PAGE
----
Asus unveils Zenbo, a robot for the home priced at $599 The Zenfone maker said it wants to enable 'robotic computing for every household'
Asus has just unveiled what’s likely to be the most talked about product at this week’s Computex trade show in Taipei, a cute talking robot for the home priced at $599.
Called Zenbo, Asus pitched it as a personal assistant that can help look after elderly relatives or read stories to the kids, but that might be selling it a bit short. The robot is about two feet high and rolls around on wheels, with a display that can show its animated face or be used for other things like making video calls and streaming movies.
Asus Chairman Jonney Shih demonstrated Zenbo at a press conference in Taipei Monday, giving it voice commands and asking it questions is it rolled around the stage. There was no word when Zenbo will go on sale and a spokesman said Asus doesn’t yet have a ship date. It wants developers to sign up for a software kit that will let them build applications for it. But Zenbo appears to be able to do quite a lot already.
A big part of the pitch is caring for the elderly, which could be especially popular in nearby Japan, which is struggling with an aging population. Zenbo “helps to bridge the digital divide between generations” by allowing seniors to make video calls and use social networking with simple voice commands, Asus said.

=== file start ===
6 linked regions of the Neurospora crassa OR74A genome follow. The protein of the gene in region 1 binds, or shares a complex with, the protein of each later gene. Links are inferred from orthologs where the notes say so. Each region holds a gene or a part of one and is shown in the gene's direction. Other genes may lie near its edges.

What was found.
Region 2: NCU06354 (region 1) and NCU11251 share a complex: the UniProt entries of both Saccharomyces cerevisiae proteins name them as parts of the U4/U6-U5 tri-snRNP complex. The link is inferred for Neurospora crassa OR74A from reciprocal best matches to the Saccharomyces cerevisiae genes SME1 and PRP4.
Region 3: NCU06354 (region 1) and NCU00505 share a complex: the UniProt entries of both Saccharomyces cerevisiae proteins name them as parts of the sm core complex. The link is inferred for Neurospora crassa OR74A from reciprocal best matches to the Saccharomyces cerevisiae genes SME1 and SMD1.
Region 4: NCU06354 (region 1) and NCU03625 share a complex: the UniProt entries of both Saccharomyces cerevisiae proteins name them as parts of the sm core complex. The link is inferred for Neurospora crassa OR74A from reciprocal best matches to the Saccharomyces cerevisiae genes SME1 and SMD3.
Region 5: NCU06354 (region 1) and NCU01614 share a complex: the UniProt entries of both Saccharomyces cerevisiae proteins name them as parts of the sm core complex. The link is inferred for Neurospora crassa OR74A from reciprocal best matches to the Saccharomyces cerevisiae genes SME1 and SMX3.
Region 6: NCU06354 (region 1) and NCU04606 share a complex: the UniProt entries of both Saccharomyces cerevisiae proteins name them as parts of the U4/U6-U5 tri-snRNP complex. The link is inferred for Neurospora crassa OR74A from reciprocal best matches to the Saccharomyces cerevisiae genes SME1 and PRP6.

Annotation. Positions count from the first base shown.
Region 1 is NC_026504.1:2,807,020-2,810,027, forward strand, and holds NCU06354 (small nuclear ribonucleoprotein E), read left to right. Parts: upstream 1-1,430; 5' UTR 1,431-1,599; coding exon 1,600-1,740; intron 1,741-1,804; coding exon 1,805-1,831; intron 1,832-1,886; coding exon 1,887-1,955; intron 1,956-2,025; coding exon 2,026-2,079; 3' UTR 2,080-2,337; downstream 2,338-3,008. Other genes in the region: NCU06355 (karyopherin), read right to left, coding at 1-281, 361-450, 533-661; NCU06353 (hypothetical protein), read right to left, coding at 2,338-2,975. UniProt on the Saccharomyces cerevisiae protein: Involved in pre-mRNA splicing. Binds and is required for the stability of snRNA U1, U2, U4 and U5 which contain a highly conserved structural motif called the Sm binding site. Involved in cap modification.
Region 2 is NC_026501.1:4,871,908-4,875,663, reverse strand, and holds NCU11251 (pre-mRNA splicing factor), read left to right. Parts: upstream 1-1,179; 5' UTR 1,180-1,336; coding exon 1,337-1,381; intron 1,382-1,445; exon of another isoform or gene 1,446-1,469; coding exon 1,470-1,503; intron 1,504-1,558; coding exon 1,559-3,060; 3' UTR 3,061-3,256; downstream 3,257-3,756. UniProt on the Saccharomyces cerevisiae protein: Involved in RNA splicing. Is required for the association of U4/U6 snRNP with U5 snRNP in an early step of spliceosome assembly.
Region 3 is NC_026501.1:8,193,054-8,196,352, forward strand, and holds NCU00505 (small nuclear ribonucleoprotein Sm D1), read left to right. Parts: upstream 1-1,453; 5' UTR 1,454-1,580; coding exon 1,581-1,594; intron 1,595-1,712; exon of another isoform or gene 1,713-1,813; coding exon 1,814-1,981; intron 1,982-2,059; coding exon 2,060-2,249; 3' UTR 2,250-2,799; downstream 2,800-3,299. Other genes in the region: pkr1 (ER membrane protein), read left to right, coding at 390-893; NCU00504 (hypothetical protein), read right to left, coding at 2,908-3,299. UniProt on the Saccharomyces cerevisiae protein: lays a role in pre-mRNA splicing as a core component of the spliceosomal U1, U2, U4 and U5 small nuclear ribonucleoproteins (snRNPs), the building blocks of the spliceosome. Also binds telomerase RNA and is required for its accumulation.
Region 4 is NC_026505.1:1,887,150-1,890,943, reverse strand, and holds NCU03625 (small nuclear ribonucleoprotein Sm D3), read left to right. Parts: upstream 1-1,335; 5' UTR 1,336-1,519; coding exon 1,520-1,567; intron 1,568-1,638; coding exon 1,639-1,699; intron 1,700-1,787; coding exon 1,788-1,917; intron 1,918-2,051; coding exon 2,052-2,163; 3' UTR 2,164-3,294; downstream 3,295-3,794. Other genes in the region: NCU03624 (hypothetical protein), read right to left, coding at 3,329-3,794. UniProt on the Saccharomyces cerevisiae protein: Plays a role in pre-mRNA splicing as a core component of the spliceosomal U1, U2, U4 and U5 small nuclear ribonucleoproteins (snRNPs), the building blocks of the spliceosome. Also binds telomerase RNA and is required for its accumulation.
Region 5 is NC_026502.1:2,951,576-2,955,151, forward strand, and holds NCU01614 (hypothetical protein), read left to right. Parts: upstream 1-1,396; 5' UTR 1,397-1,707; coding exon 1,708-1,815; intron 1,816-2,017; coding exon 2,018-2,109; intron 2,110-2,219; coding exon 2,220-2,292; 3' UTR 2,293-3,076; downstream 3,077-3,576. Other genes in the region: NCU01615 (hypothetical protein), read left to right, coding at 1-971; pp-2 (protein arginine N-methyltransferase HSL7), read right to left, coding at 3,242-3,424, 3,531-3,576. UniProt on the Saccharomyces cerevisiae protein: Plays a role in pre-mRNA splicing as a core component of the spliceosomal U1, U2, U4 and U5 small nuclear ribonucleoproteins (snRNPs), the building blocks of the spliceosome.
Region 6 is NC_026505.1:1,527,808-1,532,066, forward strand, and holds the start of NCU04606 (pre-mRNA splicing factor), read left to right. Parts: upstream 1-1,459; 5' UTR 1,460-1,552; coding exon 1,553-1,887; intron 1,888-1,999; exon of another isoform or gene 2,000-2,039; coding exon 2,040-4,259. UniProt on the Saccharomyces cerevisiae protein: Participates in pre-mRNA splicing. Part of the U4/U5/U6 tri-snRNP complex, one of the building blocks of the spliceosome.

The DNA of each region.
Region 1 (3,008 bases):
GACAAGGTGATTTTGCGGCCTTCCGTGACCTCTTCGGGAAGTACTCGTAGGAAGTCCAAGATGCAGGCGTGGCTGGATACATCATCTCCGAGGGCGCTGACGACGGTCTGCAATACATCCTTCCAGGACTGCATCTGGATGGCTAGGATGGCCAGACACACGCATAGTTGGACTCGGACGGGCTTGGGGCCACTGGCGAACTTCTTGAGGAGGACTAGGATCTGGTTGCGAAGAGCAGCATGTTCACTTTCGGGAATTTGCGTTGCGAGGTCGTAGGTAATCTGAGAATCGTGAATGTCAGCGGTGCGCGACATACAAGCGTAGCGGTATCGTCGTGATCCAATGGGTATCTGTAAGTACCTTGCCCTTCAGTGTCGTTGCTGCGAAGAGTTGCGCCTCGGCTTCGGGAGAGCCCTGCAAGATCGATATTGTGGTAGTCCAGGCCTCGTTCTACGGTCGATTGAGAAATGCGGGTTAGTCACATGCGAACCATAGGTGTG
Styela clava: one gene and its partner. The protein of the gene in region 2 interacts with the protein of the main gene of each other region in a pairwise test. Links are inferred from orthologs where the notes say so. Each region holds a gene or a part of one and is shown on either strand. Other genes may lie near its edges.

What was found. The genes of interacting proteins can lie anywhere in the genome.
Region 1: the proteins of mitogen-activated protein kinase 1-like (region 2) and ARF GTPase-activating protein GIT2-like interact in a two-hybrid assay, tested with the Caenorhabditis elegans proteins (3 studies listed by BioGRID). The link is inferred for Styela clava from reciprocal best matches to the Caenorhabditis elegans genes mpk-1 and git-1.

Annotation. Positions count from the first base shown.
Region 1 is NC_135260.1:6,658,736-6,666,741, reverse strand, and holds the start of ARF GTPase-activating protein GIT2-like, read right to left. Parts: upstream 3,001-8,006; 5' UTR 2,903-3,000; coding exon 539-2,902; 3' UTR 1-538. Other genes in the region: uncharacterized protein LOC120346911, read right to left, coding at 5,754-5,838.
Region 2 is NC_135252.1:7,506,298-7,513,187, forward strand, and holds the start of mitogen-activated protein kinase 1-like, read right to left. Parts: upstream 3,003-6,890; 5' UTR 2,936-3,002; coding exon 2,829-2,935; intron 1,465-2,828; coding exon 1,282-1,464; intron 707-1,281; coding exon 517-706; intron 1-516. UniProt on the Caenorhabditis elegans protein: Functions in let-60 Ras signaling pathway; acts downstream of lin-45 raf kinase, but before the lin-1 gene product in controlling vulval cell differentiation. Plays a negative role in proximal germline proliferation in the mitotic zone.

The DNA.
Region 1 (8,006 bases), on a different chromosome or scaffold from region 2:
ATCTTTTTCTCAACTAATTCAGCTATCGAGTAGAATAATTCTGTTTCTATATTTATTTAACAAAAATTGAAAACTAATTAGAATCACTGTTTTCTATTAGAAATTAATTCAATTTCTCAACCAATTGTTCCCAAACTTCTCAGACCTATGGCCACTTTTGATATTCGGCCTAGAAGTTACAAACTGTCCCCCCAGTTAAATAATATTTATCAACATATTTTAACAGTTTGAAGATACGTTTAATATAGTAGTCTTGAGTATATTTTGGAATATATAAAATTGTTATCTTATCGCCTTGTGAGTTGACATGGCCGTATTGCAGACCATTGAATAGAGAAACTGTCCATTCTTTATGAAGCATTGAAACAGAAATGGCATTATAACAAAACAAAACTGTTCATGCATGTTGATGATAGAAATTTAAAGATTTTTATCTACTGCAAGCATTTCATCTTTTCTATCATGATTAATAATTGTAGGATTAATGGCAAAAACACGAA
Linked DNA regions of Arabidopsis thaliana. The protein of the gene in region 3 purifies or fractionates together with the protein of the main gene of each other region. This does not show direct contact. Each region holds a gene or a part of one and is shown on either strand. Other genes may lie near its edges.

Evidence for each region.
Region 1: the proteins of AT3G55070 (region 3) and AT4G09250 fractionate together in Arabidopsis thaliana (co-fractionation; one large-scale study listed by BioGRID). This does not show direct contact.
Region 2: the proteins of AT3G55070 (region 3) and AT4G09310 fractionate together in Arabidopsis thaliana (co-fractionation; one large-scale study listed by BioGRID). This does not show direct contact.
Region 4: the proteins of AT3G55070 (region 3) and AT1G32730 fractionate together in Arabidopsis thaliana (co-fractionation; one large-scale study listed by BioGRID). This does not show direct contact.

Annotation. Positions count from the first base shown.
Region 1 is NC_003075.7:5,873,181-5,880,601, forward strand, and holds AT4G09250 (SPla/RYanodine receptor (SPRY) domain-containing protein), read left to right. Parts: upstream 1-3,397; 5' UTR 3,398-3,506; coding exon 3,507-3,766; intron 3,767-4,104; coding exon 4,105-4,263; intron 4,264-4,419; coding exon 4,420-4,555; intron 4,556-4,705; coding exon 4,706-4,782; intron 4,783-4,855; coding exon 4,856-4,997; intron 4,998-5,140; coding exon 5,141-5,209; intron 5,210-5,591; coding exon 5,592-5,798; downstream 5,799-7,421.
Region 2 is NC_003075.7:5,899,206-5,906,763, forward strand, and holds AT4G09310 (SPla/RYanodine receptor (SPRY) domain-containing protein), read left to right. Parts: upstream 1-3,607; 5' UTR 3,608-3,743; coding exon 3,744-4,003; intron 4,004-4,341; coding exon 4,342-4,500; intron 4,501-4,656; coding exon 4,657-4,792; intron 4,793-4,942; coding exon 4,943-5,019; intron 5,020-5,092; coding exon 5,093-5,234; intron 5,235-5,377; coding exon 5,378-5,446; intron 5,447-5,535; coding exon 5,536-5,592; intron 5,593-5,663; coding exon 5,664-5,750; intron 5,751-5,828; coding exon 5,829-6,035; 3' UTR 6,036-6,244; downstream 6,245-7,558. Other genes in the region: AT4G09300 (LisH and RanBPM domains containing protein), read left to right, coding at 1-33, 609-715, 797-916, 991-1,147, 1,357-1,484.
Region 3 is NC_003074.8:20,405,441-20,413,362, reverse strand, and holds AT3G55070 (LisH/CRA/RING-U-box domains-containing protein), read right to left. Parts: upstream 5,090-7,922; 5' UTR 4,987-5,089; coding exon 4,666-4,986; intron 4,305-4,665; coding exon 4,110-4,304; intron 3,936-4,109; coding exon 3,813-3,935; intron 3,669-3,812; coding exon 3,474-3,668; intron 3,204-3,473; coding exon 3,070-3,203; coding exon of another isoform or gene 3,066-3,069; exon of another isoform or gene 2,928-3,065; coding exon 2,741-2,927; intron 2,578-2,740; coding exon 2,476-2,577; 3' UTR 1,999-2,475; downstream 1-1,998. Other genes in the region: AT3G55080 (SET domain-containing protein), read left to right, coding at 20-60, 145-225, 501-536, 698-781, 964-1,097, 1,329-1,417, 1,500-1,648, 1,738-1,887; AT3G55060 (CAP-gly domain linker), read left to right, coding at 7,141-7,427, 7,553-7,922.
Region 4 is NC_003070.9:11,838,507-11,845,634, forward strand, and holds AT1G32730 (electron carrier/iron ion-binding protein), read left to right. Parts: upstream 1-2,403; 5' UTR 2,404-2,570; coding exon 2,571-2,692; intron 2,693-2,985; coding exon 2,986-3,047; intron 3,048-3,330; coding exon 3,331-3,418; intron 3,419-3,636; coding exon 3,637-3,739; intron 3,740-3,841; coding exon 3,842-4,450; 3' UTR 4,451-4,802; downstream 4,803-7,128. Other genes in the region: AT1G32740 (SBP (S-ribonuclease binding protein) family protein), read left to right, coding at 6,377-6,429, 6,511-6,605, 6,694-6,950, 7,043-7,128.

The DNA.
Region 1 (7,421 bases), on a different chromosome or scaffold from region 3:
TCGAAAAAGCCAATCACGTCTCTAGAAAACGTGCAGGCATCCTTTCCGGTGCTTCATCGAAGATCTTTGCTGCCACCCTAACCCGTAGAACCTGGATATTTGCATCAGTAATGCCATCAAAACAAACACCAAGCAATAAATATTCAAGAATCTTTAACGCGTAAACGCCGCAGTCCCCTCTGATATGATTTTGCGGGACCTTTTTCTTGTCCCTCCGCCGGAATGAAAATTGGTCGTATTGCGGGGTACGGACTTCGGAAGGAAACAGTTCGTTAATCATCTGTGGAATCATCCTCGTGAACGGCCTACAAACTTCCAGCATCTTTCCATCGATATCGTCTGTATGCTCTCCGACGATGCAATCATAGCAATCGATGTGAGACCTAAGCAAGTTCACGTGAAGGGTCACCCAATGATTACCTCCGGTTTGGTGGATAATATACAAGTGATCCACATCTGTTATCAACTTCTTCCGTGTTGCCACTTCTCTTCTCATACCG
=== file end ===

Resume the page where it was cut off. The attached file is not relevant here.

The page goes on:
It can also connect to a smart bracelet and alert relatives via smartphone app if their elderly relative has a fall. It’s not something other robots haven’t done before, but it’s impressive that Asus will offer those capabilities for the price of a PC. For kids, Zenbo can read them stories, show videos and play interactive games. It’s tempting to think of Zenbo as an Amazon Echo or Siri on wheels, though it’s unclear if it will be as smart as those other digital assistants. It does attempt to answer general knowledge questions, though.
“Hey Zenbo, who is smarter, Leonardo Da Vinci or Albert Einstein?” Shih asked at one point.
“I’m sorry, I do not know the answer, but I will continue to work on my knowledge,” Zenbo said.
It will also be able to dim the lights, turn off the TV and control other household appliances, according to Shih, though he didn’t say what technology standards it supports or how it will do that. In fact, Asus provided almost no technical details about the robot. After the demonstration, Shih was joined briefly by an Intel executive, suggesting Intel may have had a hand in its development.
“For decades, humans have dreamed of owning such a companion: One that is smart, dear to our hearts and always at our disposal,” Shih said. “Our ambition is to enable robotic computing for every household.”